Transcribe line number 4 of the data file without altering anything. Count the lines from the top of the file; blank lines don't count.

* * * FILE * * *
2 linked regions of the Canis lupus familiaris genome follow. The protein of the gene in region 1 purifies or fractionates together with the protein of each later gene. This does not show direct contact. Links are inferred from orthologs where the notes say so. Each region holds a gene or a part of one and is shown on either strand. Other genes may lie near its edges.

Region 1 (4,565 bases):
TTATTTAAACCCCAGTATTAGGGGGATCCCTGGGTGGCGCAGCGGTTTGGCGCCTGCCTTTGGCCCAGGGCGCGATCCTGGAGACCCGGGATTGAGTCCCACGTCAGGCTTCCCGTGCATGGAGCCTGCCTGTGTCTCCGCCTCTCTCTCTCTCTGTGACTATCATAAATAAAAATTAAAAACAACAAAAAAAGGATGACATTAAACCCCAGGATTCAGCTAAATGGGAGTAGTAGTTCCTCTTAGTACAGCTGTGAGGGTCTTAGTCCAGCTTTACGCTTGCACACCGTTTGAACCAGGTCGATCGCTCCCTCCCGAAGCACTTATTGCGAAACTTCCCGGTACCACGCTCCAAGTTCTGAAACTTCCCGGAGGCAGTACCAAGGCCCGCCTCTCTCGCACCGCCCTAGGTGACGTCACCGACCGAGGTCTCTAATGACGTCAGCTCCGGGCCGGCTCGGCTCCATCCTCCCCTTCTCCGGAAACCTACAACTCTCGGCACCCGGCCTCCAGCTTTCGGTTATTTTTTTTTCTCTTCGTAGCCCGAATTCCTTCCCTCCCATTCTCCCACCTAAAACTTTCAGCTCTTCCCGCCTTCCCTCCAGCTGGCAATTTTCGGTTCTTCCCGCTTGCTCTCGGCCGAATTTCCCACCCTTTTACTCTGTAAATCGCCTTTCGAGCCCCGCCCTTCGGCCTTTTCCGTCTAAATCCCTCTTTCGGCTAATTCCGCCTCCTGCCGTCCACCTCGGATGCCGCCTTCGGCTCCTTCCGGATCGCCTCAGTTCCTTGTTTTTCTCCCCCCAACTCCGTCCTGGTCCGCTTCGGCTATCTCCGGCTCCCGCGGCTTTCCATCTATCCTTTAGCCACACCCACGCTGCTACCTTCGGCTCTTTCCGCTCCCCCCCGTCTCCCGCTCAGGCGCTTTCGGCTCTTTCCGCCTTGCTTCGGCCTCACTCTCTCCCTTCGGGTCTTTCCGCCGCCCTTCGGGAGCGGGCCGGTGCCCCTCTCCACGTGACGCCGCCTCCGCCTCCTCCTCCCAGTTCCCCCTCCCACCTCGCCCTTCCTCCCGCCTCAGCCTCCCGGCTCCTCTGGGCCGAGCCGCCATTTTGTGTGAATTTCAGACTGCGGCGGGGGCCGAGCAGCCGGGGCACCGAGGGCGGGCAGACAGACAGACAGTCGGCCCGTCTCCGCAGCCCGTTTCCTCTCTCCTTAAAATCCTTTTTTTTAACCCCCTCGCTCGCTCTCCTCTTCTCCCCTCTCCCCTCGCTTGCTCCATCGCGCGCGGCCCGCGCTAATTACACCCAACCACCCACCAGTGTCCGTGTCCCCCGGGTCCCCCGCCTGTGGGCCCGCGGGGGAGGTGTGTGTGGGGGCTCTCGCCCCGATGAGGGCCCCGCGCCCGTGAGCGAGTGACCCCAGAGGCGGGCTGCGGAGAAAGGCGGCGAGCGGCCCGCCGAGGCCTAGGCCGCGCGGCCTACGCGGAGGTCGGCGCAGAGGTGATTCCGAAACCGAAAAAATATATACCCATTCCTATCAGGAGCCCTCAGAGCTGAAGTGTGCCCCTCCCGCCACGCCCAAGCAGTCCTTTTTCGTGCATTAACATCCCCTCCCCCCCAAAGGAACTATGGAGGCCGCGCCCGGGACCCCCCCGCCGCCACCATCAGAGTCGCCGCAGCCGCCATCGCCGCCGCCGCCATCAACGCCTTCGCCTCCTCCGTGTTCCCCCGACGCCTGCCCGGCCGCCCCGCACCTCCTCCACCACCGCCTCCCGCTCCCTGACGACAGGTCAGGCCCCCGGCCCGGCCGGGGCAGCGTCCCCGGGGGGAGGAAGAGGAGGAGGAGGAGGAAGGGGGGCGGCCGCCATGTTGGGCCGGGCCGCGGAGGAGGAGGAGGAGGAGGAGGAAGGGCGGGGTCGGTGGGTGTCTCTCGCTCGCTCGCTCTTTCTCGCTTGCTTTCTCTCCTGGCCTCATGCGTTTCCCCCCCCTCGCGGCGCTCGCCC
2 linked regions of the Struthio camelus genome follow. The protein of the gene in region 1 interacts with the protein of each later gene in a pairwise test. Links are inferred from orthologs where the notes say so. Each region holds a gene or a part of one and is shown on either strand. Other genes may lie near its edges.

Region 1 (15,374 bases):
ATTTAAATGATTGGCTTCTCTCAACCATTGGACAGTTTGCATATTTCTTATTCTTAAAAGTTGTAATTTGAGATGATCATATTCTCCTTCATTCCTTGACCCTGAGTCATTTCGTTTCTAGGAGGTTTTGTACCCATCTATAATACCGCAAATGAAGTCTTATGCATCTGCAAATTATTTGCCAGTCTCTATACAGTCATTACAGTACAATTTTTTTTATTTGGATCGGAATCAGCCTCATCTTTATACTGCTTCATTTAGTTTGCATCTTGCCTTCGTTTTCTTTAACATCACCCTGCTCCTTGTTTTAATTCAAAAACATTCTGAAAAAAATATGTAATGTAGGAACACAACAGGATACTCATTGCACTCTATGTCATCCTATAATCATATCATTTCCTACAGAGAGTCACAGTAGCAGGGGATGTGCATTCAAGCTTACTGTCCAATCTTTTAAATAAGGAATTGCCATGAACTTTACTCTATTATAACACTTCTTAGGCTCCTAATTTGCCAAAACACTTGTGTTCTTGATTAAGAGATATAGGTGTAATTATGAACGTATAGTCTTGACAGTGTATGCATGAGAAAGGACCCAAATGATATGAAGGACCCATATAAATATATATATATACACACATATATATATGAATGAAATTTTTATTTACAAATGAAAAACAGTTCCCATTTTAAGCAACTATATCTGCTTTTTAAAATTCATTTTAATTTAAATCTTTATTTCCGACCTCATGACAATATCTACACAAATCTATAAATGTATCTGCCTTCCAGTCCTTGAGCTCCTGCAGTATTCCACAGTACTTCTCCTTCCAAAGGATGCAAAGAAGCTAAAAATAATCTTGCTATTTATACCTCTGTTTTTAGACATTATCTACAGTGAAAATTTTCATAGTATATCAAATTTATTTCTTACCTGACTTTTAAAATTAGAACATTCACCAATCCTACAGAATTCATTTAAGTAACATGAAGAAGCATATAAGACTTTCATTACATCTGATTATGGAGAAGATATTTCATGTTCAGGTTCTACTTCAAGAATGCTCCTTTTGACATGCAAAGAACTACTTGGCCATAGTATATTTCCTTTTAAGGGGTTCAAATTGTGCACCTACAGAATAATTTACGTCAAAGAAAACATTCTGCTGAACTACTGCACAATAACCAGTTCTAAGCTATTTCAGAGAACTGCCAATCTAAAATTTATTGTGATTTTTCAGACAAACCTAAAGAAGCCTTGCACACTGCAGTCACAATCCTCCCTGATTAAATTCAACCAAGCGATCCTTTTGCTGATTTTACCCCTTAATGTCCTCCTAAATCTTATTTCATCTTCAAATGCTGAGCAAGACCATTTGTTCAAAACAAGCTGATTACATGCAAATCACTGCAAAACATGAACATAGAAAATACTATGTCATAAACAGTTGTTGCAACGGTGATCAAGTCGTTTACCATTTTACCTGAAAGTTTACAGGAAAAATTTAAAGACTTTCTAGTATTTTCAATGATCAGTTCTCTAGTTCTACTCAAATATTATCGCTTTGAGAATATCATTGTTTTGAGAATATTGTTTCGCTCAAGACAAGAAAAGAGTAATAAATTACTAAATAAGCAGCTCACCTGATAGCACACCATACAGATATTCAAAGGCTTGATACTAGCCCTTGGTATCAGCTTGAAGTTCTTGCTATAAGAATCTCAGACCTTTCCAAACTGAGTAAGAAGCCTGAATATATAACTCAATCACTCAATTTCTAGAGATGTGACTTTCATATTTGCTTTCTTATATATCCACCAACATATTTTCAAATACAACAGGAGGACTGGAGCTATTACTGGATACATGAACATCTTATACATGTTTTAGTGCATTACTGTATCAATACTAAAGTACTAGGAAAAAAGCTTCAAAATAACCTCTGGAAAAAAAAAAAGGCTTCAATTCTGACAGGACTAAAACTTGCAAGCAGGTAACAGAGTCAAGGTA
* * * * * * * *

2 linked regions of the Struthio camelus genome follow. The protein of the gene in region 1 interacts with the protein of each later gene in a pairwise test. Links are inferred from orthologs where the notes say so. Each region holds a gene or a part of one and is shown on either strand. Other genes may lie near its edges.